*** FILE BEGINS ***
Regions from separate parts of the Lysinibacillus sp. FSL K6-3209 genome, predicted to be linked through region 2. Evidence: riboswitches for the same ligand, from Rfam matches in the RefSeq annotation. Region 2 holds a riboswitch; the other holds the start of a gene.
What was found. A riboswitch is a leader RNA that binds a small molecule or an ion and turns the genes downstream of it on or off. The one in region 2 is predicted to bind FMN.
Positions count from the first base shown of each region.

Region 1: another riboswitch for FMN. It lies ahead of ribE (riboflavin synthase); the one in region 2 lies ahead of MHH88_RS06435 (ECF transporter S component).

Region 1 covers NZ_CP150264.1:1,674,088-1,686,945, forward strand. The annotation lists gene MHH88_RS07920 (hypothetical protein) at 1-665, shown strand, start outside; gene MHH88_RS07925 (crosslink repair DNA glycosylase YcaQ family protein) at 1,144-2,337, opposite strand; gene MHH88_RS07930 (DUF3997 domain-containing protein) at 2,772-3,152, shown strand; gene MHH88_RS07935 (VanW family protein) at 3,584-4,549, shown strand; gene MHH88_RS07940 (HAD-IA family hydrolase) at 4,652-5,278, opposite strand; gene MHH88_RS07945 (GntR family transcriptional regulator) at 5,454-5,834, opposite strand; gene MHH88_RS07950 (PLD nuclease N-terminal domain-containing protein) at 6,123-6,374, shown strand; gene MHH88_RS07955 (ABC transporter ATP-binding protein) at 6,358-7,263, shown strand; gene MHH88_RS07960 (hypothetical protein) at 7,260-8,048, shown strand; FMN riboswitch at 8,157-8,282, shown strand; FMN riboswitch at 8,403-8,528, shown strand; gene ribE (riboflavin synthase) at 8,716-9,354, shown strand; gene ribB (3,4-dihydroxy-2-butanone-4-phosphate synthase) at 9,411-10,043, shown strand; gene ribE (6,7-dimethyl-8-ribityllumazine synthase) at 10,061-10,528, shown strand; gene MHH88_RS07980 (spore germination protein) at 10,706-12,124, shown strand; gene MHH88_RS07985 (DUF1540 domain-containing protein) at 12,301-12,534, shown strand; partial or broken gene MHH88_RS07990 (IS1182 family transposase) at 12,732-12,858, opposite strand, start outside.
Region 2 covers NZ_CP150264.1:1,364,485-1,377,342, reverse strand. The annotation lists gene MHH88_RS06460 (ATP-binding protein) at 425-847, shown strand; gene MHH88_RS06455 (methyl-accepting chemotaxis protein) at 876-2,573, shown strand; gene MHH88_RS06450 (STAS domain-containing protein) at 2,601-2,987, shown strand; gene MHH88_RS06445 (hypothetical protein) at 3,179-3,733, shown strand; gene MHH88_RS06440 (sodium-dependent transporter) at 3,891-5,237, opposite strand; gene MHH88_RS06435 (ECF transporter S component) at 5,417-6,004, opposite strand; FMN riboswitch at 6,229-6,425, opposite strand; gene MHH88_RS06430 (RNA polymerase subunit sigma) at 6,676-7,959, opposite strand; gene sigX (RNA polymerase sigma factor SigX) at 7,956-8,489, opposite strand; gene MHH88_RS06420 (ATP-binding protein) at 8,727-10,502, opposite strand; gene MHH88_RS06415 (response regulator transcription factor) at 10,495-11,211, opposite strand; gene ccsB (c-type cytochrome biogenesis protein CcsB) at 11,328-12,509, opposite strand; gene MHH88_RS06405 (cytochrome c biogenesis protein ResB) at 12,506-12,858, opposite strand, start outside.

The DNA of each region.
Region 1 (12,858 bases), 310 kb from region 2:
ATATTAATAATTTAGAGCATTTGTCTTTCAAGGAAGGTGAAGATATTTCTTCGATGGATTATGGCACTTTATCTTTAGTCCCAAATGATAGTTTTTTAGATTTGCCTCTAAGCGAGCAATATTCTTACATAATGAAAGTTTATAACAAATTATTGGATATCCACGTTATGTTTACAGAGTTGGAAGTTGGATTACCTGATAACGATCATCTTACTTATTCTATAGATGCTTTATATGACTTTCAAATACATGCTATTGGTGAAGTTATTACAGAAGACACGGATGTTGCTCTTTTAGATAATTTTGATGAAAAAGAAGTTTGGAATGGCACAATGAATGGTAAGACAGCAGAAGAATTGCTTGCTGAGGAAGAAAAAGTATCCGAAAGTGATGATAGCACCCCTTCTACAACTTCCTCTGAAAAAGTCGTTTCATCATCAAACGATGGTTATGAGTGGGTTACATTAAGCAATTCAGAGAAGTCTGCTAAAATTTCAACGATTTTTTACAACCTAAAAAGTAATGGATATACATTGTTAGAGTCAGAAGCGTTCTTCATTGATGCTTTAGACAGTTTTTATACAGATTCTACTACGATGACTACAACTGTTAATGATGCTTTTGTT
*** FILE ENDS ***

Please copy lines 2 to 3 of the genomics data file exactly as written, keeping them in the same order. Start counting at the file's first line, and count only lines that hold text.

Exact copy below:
What was found. A riboswitch is a leader RNA that binds a small molecule or an ion and turns the genes downstream of it on or off. The one in region 2 is predicted to bind FMN.
Positions count from the first base shown of each region.